• Why is this “legal”?
    • Direct Exemptions of ‘Pest’ Animals from Animal Welfare Protection Legislation
    • Codes of Practice
    • Lack of Enforcement
    • Few prosecutions and low penalties
    Photo: Clive A Marks
  • Direct Exemption 24. Defence — killing pests (1) It is a defence to a charge under section 19(1) for a person to prove — (a) that the act alleged to constitute the offence was done while the person was attempting to kill pests ; (b) that the person was attempting to kill pests in a manner that is generally accepted as usual and reasonable for killing pests of the kind the person was attempting to kill; and (c) if the animal the subject of the charge was not a pest, that the person took reasonable steps to ensure that animals other than pests would not be harmed. (2) In this section — pest means a prescribed animal, fish or invertebrate.
  • Definition of ‘pest’
    • Animal Welfare (General) Regulations 2003 Regulation 5
    5. Pests (s. 24(2)) An animal set out in the list of declared animals published under section 35 of the Agriculture and Related Resources Protection Act 1976 is prescribed as a pest under section 24(2) of the Act, if — (a) the animal is not being kept as a domestic pet; (b) the animal is not being kept for the purposes of racing, riding or harnessing; (c) the animal is not being kept for the purpose of confined display or entertainment; (d) the animal is not being kept as a form of livestock; and (e) at the time a person attempts to kill the animal, it is not under effective control of an owner.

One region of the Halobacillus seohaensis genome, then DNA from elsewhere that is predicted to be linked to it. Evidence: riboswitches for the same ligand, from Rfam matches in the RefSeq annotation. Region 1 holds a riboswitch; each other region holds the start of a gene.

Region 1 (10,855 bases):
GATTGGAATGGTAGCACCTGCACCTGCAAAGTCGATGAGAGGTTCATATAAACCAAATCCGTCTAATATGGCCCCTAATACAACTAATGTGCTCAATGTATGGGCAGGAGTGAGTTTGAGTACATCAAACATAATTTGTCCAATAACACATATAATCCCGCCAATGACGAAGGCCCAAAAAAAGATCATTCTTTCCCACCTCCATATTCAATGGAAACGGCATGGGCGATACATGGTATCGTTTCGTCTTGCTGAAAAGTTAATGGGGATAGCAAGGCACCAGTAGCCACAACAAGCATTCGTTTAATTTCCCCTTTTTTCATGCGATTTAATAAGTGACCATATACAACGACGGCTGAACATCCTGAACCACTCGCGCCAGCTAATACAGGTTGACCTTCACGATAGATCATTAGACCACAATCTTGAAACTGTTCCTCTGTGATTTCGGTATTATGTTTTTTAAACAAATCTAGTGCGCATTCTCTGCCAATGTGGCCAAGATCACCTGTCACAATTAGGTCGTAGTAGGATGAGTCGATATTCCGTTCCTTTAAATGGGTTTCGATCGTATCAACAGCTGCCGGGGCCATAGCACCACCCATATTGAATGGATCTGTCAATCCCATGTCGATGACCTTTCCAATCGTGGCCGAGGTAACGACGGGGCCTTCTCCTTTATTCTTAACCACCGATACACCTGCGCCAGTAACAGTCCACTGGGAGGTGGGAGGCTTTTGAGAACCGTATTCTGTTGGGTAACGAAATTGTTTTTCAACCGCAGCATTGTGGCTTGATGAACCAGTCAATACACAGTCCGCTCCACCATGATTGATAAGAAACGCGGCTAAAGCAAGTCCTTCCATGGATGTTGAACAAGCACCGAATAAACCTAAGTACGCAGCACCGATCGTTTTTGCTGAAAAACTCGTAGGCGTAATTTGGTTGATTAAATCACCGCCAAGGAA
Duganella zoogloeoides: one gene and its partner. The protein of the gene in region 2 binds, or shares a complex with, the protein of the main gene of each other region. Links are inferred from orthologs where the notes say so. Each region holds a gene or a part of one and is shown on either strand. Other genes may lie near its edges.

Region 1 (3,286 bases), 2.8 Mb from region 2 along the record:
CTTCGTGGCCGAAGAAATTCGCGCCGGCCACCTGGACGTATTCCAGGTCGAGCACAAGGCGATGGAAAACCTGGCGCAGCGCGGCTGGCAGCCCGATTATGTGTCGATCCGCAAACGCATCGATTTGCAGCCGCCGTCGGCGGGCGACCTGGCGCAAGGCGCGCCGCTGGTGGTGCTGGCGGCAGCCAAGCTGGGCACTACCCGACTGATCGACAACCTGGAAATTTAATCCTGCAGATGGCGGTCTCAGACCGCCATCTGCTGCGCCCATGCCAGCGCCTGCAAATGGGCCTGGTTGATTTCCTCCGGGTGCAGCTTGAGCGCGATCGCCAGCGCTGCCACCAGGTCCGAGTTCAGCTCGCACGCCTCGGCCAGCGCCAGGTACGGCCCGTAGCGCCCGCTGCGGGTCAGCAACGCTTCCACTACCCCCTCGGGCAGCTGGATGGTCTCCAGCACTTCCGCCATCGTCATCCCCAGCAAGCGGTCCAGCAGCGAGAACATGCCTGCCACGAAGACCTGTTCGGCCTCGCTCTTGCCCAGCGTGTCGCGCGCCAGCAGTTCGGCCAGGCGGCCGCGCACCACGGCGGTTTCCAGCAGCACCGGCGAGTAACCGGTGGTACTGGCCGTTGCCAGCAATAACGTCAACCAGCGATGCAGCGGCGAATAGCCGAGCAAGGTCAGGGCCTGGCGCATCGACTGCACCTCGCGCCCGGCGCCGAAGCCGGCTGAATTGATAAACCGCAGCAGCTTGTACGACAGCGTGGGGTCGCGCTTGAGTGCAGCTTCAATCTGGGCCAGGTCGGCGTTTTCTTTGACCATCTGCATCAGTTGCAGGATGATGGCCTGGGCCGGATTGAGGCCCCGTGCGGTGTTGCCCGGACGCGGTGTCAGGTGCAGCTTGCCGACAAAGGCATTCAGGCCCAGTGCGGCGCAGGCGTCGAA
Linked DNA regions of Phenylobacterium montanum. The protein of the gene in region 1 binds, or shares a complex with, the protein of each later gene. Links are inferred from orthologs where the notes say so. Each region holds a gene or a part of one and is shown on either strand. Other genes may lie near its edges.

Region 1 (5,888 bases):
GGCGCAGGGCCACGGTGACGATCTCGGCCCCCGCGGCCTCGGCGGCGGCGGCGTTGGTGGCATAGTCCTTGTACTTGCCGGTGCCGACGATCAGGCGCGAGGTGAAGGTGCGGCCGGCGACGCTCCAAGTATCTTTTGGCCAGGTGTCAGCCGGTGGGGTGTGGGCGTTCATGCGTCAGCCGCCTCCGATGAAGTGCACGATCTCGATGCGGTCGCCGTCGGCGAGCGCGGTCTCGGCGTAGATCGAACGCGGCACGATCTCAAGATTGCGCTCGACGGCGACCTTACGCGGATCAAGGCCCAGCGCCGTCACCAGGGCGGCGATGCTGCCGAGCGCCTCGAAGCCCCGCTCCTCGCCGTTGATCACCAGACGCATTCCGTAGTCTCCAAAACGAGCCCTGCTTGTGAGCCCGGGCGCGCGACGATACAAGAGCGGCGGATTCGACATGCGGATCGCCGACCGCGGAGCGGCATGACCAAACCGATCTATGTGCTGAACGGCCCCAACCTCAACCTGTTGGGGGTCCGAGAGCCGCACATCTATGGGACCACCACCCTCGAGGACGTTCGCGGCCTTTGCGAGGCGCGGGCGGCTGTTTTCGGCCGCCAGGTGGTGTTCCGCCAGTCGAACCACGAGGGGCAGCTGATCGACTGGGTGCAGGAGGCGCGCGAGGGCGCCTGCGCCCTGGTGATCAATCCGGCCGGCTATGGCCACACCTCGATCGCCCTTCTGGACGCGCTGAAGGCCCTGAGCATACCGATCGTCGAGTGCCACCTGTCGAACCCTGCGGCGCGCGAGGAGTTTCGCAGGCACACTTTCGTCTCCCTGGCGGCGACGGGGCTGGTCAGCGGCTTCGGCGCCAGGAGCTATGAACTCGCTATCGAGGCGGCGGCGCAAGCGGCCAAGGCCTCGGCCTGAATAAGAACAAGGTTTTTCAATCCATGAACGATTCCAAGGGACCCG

• Code of Practice for the Capture and Marketing of Feral Animals in Western Australia (2003)
    • Does NOT include introduced wild animals such as foxes and rabbits
    • Outlines ‘acceptable’ and ‘unacceptable’ methods
    • Problem with language
      • Eg. when ground shooting animals ‘shots should be aimed to destroy the brain or heart/great vessels of the target animal. Shooting at other parts of the body is undesirable ’
  • Other points from My Thesis
    • Impacts
    • AgVet Code and 1080
    • Trapping in other Jurisdictions
    • Obligation on Landholders to control invasive animals on their land
    • Problem with new ‘more humane’ methods